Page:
380 THE DEATH OF CLEOPATRA.
My triumph incomplete ! I had borne her else,
The proudest trophy of a myriad spoil,
In royal state to Rome. Give me to know
The manner of her death.
DOLABELLA. By her own hands!
That, conscious still, commended to her breast
The fatal kiss of Nile's envenom'd asp ;
That subtle adder, which, from slime and heat,
Receives a gift of poison, whose least touch
Is a sure stoppage of the living tides.
AUGUSTUS. Her death commends her more than all her life!
'Twas like a queen—fit finish to a state,
That, in its worst excess, passionate and wild,
Had still a pomp of majesty, too proud
For mortal subjugation ! She had lusts
Most profligate of harm—but with a soul
That, under laws of more restraint, had raised
Her passions into powers, which might have borne
Best fruits for the possessor. They have wrought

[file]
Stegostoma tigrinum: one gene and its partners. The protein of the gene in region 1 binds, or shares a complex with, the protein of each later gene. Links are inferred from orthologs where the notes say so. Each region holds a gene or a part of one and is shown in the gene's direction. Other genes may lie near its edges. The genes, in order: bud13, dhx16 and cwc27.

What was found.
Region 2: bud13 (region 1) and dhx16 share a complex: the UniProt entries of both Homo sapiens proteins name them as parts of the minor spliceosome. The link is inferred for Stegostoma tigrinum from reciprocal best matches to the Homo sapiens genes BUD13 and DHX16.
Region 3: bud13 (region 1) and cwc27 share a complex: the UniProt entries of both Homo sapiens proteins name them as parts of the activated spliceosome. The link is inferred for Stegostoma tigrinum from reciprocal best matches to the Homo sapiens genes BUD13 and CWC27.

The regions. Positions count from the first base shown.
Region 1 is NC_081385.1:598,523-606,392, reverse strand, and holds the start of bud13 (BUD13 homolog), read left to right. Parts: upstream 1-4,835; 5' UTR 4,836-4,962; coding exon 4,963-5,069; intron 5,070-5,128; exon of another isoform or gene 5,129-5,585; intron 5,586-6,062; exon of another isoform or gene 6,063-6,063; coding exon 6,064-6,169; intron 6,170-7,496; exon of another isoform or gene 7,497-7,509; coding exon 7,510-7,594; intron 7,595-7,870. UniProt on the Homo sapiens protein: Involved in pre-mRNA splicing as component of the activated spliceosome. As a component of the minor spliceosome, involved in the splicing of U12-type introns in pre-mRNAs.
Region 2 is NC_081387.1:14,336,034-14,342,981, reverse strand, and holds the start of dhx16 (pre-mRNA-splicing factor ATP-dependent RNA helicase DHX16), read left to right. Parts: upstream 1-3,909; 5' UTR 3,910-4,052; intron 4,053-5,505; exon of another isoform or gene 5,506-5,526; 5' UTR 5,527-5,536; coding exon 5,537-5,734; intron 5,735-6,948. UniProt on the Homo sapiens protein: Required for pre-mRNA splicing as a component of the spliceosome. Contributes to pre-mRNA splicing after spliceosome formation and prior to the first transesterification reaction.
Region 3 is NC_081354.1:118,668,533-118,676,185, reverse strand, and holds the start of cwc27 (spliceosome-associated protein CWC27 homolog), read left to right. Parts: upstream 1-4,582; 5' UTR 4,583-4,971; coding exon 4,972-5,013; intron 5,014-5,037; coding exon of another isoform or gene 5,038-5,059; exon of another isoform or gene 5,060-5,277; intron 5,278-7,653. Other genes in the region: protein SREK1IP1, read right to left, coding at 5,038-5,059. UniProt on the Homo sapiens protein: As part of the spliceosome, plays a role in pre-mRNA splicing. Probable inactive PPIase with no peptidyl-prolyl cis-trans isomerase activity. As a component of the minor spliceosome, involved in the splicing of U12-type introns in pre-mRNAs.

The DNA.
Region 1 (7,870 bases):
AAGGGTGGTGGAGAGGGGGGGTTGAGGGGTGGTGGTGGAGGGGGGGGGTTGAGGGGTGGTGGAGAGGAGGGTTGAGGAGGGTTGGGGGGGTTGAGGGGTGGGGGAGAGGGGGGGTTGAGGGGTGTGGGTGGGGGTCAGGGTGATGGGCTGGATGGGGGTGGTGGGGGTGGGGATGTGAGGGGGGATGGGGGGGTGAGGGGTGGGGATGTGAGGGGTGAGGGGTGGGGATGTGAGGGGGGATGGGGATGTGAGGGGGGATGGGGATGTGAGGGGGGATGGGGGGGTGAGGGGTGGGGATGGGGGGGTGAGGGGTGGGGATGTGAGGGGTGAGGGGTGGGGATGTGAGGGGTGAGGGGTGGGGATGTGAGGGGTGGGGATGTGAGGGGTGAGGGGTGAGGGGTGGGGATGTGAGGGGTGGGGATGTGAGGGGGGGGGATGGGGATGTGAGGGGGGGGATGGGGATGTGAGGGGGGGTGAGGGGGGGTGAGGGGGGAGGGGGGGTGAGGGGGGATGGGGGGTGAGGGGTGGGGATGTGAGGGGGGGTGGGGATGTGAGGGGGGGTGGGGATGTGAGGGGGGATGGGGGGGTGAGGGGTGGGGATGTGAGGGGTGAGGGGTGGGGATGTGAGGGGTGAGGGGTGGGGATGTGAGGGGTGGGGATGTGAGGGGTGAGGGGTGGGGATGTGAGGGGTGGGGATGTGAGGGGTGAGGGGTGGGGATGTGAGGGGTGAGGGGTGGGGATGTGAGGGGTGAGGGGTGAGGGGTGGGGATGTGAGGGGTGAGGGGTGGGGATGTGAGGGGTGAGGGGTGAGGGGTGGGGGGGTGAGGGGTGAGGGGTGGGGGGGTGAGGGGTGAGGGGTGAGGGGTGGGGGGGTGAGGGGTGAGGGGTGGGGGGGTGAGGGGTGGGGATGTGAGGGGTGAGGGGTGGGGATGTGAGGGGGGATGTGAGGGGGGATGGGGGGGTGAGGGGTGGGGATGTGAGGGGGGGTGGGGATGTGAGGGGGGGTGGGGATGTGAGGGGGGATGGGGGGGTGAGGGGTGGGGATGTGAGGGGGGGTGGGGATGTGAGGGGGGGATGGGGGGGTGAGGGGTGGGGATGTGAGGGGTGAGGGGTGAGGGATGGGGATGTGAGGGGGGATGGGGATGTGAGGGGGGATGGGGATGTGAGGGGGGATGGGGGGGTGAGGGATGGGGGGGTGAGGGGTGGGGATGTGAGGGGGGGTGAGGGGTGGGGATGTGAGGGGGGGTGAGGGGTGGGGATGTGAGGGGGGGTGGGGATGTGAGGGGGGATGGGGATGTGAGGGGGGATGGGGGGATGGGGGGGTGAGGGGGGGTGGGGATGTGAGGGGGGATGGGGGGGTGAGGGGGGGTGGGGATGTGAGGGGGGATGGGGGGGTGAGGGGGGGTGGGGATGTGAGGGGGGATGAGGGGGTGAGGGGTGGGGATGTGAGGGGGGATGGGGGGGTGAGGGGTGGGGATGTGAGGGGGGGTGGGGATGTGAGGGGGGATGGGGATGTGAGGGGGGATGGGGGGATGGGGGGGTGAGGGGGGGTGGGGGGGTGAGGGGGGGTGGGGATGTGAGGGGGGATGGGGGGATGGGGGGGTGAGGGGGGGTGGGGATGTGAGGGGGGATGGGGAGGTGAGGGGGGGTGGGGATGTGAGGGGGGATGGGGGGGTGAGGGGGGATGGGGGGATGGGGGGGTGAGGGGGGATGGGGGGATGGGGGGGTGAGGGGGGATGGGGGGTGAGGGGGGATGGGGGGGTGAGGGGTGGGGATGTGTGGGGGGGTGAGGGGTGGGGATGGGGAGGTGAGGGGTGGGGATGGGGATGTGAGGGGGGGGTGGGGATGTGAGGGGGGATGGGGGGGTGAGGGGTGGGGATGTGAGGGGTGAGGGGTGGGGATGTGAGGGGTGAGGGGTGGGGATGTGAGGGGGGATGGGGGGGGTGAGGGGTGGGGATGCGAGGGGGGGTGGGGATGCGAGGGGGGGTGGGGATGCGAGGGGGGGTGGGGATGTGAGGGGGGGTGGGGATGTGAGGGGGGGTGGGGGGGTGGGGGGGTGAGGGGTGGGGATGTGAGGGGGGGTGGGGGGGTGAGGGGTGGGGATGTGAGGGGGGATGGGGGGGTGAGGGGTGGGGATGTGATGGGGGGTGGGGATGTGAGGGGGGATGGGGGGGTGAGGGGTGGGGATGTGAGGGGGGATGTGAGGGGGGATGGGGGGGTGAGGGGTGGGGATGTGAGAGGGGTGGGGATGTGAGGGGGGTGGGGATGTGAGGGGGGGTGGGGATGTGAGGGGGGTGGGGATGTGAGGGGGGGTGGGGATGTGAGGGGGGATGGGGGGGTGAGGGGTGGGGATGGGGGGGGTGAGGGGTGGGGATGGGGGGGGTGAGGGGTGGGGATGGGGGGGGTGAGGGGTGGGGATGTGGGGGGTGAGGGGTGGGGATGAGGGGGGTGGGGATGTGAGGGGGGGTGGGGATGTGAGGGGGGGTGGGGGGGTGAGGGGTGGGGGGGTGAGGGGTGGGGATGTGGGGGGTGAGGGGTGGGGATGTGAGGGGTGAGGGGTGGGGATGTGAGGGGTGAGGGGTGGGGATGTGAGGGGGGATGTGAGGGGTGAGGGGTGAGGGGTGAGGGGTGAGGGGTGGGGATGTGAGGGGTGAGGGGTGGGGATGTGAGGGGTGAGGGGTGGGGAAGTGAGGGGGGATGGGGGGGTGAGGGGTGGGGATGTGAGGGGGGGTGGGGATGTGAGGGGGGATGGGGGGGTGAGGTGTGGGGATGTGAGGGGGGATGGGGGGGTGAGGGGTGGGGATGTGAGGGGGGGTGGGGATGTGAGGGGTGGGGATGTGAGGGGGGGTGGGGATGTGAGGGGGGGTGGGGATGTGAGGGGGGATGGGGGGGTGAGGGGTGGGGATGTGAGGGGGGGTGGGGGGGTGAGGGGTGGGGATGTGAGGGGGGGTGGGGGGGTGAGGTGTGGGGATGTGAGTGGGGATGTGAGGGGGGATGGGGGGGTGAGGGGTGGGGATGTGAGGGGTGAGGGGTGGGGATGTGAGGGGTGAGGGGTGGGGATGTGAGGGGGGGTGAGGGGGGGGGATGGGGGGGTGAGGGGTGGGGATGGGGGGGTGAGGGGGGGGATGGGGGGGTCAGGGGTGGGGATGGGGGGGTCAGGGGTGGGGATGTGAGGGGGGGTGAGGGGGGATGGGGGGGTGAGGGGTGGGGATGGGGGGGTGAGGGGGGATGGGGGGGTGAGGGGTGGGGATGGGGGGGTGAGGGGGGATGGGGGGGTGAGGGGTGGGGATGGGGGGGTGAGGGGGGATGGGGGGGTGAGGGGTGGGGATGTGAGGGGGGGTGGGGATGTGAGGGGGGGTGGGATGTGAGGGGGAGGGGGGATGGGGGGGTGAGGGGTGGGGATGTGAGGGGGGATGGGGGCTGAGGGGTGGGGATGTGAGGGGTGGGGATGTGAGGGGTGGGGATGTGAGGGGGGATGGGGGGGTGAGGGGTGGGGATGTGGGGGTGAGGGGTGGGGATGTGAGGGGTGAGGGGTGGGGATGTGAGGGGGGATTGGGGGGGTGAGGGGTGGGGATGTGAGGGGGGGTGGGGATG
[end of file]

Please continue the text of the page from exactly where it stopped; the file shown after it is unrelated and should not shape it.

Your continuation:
Much evil to her nature ; but her heart
Cherish'd within a yearning sense of love
That did not always fail ; and. where she set
The eye of her affections, her fast faith
Kept the close bond of obligation sure.
This still should serve, when censure grows most free,
To sanctify her fault. In common things
Majestic, as in matters of more state,
She had, besides, the feminine arts to make
Her very lusts seem noble ; and, with charms
That mock'd all mortal rivalry, she knew
To dress the profligate graces in her gift—
Generous to very wantonness, and free
Of bounty, where Desert might nothing claim--
That Virtue's self might doubt of her own shape,